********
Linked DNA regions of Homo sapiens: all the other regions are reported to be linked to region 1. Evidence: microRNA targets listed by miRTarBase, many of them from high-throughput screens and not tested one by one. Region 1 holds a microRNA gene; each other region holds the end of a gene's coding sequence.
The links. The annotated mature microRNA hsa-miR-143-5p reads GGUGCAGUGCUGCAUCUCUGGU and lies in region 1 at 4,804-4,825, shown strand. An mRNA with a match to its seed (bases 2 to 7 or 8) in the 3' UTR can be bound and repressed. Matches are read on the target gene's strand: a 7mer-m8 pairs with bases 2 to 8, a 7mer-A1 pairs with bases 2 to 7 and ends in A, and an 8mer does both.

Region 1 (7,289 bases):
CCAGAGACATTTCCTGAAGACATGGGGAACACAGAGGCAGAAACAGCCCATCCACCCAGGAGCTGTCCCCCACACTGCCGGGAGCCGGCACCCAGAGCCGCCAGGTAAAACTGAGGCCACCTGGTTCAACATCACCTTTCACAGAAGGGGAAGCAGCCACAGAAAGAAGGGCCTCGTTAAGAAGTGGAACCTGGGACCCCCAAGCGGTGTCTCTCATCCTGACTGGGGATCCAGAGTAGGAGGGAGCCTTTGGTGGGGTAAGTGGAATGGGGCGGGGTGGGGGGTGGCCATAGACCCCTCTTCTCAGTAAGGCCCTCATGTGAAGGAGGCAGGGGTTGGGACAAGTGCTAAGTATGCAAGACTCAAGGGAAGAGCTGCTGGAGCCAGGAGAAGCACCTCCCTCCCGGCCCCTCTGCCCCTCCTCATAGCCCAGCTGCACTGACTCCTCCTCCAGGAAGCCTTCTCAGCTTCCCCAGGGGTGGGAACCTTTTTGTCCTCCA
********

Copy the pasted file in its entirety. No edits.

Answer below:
Linked DNA regions of Homo sapiens: all the other regions are reported to be linked to region 1. Evidence: microRNA targets listed by miRTarBase, many of them from high-throughput screens and not tested one by one. Region 1 holds a microRNA gene; each other region holds the end of a gene's coding sequence.
The links. The annotated mature microRNA hsa-miR-143-5p reads GGUGCAGUGCUGCAUCUCUGGU and lies in region 1 at 4,804-4,825, shown strand. An mRNA with a match to its seed (bases 2 to 7 or 8) in the 3' UTR can be bound and repressed. Matches are read on the target gene's strand: a 7mer-m8 pairs with bases 2 to 8, a 7mer-A1 pairs with bases 2 to 7 and ends in A, and an 8mer does both.

Region 1 (7,289 bases):
CCAGAGACATTTCCTGAAGACATGGGGAACACAGAGGCAGAAACAGCCCATCCACCCAGGAGCTGTCCCCCACACTGCCGGGAGCCGGCACCCAGAGCCGCCAGGTAAAACTGAGGCCACCTGGTTCAACATCACCTTTCACAGAAGGGGAAGCAGCCACAGAAAGAAGGGCCTCGTTAAGAAGTGGAACCTGGGACCCCCAAGCGGTGTCTCTCATCCTGACTGGGGATCCAGAGTAGGAGGGAGCCTTTGGTGGGGTAAGTGGAATGGGGCGGGGTGGGGGGTGGCCATAGACCCCTCTTCTCAGTAAGGCCCTCATGTGAAGGAGGCAGGGGTTGGGACAAGTGCTAAGTATGCAAGACTCAAGGGAAGAGCTGCTGGAGCCAGGAGAAGCACCTCCCTCCCGGCCCCTCTGCCCCTCCTCATAGCCCAGCTGCACTGACTCCTCCTCCAGGAAGCCTTCTCAGCTTCCCCAGGGGTGGGAACCTTTTTGTCCTCCA